Suicide a Midlife Risk?

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The New York Times reports that suicide among men and women between the ages of 45 and 54 has increased by 20 percent from 1999 to 2004. For women between the ages of 45 to 54 the rate rose 31 percent, with a 28.8 percent rise in those between ages 50 and 54. Despite the suicide rate increase the overall number of women who died was 834 between the ages of 50 and 54. For men ages 45 to 54 the suicide rate increased 15.6 percent. Further studies show that overall, 1 out of 5 who commit suicide is a Vietnam Era Veteran, and 4 out of 5 people who commit suicide are men.

While midlife suicide has increased a whopping 20 percent overall, the suicide rate among teens has increased by 2 percent, and for individuals over the age of 65 it has actually decreased. Dr. Caine attributes some of this to the lack of a national support system for those between the ages of 19 and 65.

Experts say that the poignancy of a young death and higher suicide rates among the very old in the past have drawn the vast majority of news attention and prevention resources. For example, $82 million was devoted to youth suicide prevention programs in 2004, after the 21-year-old son of Senator Gordon H. Smith, Republican of Oregon, killed himself. Suicide in middle age, by comparison, is often seen as coming at the end of a long downhill slide, a problem of alcoholics and addicts, society’s losers.

“There’s a social-bias issue here,” said Dr. Eric C. Caine, co-director at the Center for the Study of Prevention of Suicide at the University of Rochester Medical Center, explaining why suicide in the middle years of life had not been extensively studied before.

The lack of concrete research has given rise to all kinds of theories, including a sudden drop in the use of hormone-replacement therapy by menopausal women after health warnings in 2002, higher rates of depression among baby boomers or a simple statistical fluke.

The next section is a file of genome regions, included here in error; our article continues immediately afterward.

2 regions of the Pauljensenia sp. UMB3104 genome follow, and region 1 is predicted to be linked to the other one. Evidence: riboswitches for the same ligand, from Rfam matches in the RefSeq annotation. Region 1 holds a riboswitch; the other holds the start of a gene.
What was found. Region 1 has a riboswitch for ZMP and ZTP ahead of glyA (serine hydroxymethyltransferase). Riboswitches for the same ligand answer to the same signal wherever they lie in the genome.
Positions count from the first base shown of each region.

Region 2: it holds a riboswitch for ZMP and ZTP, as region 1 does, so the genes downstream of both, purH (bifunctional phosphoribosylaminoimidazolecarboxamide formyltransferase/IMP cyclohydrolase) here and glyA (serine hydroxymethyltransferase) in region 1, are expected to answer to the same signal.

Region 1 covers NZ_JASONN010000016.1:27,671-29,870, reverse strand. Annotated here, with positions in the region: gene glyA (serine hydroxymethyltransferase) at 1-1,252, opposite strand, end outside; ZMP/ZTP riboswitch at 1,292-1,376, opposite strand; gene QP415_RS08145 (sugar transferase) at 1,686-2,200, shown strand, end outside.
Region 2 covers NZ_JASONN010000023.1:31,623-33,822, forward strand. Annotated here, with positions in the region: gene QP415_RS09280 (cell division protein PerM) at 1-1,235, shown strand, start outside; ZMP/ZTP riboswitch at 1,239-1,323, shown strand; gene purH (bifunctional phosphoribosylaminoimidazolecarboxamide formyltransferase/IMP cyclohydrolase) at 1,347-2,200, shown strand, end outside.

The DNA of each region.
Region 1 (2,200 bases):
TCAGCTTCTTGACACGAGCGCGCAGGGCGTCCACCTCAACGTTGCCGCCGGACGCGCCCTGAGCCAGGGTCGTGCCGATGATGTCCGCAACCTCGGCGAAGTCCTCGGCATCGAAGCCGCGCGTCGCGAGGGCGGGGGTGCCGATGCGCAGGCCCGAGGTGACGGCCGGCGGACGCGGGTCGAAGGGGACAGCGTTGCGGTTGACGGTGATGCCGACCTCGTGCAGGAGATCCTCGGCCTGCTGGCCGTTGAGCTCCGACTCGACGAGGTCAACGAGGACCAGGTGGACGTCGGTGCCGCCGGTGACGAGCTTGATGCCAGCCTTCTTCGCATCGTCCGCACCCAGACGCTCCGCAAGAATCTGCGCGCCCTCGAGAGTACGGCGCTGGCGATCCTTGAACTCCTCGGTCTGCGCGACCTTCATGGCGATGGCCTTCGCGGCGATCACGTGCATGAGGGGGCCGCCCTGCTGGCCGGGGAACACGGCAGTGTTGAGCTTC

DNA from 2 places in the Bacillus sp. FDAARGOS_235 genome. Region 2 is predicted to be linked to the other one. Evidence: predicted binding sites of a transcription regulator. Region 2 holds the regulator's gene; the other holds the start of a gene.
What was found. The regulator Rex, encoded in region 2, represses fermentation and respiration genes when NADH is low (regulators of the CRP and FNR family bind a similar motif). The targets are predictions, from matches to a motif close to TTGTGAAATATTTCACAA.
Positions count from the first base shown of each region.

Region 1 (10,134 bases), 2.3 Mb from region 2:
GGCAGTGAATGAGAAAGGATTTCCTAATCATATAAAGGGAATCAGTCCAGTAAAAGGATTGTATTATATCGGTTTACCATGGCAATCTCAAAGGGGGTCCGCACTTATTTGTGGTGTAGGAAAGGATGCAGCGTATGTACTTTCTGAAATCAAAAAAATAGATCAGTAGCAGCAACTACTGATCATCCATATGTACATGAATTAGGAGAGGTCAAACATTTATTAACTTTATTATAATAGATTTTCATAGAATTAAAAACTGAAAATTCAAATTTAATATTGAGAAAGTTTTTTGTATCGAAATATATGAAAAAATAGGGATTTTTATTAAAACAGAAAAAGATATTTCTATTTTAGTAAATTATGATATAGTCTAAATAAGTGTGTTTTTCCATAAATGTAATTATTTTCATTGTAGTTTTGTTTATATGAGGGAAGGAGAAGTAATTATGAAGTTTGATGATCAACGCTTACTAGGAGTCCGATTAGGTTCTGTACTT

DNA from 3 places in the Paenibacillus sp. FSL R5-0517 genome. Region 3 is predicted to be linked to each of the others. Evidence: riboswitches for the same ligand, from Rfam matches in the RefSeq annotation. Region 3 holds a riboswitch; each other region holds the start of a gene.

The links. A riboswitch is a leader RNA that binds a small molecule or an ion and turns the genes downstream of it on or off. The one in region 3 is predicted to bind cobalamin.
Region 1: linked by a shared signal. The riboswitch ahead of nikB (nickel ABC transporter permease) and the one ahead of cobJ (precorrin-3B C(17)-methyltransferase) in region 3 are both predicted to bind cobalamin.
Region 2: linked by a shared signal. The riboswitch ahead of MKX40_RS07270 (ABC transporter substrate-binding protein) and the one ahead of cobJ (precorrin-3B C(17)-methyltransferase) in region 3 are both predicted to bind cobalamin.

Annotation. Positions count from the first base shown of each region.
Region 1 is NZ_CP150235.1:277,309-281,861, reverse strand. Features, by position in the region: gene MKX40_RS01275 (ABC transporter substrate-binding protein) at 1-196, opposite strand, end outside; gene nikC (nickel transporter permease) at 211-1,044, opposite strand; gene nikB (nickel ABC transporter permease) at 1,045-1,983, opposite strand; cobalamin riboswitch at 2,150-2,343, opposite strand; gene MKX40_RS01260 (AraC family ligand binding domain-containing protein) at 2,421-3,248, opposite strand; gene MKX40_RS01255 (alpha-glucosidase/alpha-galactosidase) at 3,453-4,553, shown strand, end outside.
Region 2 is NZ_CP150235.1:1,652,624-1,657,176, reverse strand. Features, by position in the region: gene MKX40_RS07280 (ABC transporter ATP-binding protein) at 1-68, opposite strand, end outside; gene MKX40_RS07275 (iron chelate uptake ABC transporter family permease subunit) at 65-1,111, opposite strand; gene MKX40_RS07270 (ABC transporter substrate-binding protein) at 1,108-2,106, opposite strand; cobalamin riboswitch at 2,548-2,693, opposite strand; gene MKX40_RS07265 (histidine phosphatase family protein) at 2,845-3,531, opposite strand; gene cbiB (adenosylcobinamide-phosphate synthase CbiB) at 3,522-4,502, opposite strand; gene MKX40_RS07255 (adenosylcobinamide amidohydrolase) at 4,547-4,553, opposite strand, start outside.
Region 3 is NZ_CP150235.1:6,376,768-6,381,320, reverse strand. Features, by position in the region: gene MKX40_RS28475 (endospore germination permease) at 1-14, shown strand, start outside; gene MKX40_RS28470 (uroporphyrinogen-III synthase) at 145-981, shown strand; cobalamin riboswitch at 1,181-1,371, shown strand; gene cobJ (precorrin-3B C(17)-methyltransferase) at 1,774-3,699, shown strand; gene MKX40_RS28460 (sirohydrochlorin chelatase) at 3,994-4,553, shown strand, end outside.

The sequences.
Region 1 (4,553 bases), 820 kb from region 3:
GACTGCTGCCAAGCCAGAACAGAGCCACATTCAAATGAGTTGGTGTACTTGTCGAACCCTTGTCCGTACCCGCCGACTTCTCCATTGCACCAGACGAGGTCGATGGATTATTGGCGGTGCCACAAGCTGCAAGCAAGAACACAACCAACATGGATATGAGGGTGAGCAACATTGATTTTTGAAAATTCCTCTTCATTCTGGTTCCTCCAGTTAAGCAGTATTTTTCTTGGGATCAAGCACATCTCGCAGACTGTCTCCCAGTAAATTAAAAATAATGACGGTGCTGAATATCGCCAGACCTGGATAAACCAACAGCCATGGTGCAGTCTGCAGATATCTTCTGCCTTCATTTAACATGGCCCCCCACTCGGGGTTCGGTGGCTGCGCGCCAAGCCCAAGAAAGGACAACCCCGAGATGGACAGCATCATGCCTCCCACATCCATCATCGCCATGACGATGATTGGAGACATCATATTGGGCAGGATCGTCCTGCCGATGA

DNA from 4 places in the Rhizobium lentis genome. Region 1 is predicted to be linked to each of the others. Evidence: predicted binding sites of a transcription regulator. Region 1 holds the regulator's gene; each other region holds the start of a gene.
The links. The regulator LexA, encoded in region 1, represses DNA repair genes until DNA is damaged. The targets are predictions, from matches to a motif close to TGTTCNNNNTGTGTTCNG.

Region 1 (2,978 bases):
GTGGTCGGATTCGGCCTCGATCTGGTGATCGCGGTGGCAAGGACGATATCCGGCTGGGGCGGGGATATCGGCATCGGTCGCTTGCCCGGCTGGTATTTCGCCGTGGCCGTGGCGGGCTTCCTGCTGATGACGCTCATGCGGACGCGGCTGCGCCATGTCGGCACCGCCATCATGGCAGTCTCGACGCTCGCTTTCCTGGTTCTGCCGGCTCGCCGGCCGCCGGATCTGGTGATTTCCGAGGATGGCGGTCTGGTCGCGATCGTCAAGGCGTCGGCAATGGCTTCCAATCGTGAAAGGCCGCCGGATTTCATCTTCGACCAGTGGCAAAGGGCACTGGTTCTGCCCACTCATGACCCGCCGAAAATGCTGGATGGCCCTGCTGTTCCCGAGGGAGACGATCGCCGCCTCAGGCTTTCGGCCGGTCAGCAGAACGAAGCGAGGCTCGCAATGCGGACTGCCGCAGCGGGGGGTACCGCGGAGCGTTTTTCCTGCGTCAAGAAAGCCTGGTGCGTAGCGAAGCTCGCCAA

Currently researchers are leaning towards a correlation between the use and abuse of prescription drugs and suicide; as there was a staggering increase in the total number of drug overdoses, both intentional and accidental, during the same five year period.

Myrna M. Weissman, the chief of the department in Clinical-Genetic Epidemiology at New York State Psychiatric Institute, suggests that the growing pressures of modern life, the changes in the family unit, and the breakdown of family and friend support networks are the root of the problem.

More recently, reports of a study that spanned 80 countries found that around the world, middle-aged people were unhappier than those in any other age group, but that conclusion has been challenged by other research, which found that among Americans, middle age is the happiest time of life.

Epidemiologists also emphasize that at least another five years of data on suicide are needed before any firm conclusions can be reached about a trend.


Click here to read the entire article in the New York Times

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